o   In each month since December 2011, SSA has reported, the overall number of Americans collecting disability has continued to rise. In August, according to SSA, a record 8,767,941 American workers collected disability. Also, in addition to the 8,767,941 workers collecting disability payments, there were 1,853,651 eligible children of disabled workers collecting additional benefits and 164,651 eligible spouses of disabled workers collecting benefits—bringing the total number of disability beneficiaries in August to 10,786,510.

 

HEALTH CARE

·        BRITISH SCHEME - High-profile United Kingdom National Health Service hospitals in England are to be encouraged by the government to set up profit-making branches abroad to help fund services in the U.K. Investment would have to be drawn from hospitals' private U.K. work, but with profits ploughed back into the NHS.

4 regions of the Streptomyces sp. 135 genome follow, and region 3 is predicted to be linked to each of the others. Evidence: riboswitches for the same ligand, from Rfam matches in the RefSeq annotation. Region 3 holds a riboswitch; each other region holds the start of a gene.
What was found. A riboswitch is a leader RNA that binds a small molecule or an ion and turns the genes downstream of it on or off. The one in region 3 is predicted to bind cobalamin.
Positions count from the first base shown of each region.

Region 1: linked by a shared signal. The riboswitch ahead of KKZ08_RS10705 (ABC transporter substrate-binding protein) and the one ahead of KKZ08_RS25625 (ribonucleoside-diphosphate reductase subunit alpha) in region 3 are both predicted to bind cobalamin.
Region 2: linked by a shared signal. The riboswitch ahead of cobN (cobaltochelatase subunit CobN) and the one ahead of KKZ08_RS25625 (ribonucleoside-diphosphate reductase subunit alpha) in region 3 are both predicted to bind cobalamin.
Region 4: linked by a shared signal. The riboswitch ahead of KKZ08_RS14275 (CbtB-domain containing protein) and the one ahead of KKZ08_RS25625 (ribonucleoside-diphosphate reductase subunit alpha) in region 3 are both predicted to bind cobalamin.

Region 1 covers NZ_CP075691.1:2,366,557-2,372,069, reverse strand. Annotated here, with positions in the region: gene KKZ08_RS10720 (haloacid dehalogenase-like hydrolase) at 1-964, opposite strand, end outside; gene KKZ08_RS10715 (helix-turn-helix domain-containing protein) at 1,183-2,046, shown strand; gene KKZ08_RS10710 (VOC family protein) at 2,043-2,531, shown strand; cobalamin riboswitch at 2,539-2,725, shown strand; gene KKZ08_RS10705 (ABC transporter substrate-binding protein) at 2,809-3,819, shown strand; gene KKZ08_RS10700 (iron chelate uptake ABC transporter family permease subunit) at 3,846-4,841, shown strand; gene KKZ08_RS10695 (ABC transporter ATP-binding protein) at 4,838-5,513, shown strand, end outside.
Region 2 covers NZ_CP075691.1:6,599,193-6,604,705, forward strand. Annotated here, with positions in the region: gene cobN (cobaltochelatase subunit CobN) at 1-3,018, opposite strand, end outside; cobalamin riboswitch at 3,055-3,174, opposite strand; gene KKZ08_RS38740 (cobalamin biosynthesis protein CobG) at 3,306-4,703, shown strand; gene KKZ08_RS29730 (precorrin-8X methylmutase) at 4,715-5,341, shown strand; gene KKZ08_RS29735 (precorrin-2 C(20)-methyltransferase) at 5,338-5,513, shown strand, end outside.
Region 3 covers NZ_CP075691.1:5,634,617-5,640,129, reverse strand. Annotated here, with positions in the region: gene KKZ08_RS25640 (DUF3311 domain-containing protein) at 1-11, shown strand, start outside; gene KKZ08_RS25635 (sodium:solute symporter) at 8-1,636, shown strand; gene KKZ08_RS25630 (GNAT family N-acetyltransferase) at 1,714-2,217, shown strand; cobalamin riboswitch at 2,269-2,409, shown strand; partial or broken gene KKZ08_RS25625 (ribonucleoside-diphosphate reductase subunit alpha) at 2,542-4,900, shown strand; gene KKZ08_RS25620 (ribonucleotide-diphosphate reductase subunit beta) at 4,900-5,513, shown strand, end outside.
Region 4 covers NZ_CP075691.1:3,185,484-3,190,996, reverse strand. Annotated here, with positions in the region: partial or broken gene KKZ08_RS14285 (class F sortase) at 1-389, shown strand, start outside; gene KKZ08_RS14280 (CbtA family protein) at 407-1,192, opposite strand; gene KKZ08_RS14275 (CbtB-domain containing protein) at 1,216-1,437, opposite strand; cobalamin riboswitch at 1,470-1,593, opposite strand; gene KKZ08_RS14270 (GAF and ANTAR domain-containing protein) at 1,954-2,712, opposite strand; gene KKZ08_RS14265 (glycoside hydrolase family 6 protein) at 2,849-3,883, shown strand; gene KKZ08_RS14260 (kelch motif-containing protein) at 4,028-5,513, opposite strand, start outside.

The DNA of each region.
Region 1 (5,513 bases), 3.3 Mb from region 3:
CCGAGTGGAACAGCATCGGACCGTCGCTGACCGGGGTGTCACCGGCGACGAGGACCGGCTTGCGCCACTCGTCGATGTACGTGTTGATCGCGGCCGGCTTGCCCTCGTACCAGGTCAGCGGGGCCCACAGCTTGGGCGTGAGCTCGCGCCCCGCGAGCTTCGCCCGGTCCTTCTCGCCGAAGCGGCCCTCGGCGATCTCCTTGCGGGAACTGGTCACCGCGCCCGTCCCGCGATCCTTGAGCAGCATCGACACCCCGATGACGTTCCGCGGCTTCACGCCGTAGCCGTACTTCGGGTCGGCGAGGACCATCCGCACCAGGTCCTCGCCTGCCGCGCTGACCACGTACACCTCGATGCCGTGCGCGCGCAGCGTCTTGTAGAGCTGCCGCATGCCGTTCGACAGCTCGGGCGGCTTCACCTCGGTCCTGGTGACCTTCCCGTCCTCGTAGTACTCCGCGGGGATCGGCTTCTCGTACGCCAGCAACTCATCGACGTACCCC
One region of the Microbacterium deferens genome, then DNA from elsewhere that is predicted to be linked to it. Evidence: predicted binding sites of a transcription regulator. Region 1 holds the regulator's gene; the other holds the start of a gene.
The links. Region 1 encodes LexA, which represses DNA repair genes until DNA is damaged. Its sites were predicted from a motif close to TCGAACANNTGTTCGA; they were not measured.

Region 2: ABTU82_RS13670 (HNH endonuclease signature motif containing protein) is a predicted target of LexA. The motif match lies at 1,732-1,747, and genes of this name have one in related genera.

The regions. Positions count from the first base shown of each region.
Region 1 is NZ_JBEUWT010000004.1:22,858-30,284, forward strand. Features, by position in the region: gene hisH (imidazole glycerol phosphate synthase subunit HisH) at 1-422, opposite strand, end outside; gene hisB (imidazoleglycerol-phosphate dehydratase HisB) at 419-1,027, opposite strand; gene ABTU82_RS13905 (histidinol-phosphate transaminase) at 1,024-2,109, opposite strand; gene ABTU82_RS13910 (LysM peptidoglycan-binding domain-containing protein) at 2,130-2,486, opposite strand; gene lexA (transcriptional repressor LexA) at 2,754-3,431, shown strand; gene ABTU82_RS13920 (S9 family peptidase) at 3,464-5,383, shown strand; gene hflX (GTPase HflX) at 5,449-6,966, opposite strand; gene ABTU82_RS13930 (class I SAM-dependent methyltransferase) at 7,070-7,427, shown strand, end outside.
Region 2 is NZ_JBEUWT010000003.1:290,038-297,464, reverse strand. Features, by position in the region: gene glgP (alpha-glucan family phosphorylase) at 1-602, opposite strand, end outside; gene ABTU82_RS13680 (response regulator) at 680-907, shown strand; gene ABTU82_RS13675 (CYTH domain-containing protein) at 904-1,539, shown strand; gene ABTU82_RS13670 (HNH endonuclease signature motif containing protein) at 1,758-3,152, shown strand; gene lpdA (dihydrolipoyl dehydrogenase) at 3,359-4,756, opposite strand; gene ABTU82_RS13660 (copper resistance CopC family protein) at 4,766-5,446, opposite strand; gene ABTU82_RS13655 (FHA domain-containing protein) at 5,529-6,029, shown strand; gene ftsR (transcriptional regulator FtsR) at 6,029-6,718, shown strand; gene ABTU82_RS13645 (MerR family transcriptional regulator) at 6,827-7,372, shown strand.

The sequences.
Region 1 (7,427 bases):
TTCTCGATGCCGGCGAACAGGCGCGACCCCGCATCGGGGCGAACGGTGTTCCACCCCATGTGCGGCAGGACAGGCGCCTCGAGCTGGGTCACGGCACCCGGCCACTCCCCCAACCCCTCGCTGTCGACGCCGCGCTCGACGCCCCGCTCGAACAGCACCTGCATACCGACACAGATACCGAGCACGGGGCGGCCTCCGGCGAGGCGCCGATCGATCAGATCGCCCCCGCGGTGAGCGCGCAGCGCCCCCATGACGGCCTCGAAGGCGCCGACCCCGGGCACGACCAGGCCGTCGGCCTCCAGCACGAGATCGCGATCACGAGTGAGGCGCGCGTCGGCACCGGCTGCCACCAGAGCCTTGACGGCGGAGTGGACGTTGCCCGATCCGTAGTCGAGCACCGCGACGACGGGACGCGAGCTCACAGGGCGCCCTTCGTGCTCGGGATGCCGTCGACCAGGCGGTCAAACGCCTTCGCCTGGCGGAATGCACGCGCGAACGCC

o   The U.K. Department of Health (DOH) has said the enterprise scheme would bring in much needed funds for patients and also raise the international profile of the NHS brand. Officials from the DOH and U.K. Trade and Industry will launch the joint scheme this autumn, which aims to build links between hospitals wishing to expand and foreign governments which want access to British health services.

o   The Institute for Fiscal Studies (IFS) determined that England's NHS will be running annual deficits of £20 billion ($31 billion) by 2020. A total of 21 NHS trusts have admitted they are in financial crisis and have amassed combined debts of nearly £130million.

 

 

 

DOMESTIC ISSUES

STATE ISSUES

·        SOUTH CAROLINA - South Carolina this week will try to convince a United States federal court its new voter identification law doesn't discriminate against black voters, contrary to a finding by the federal government.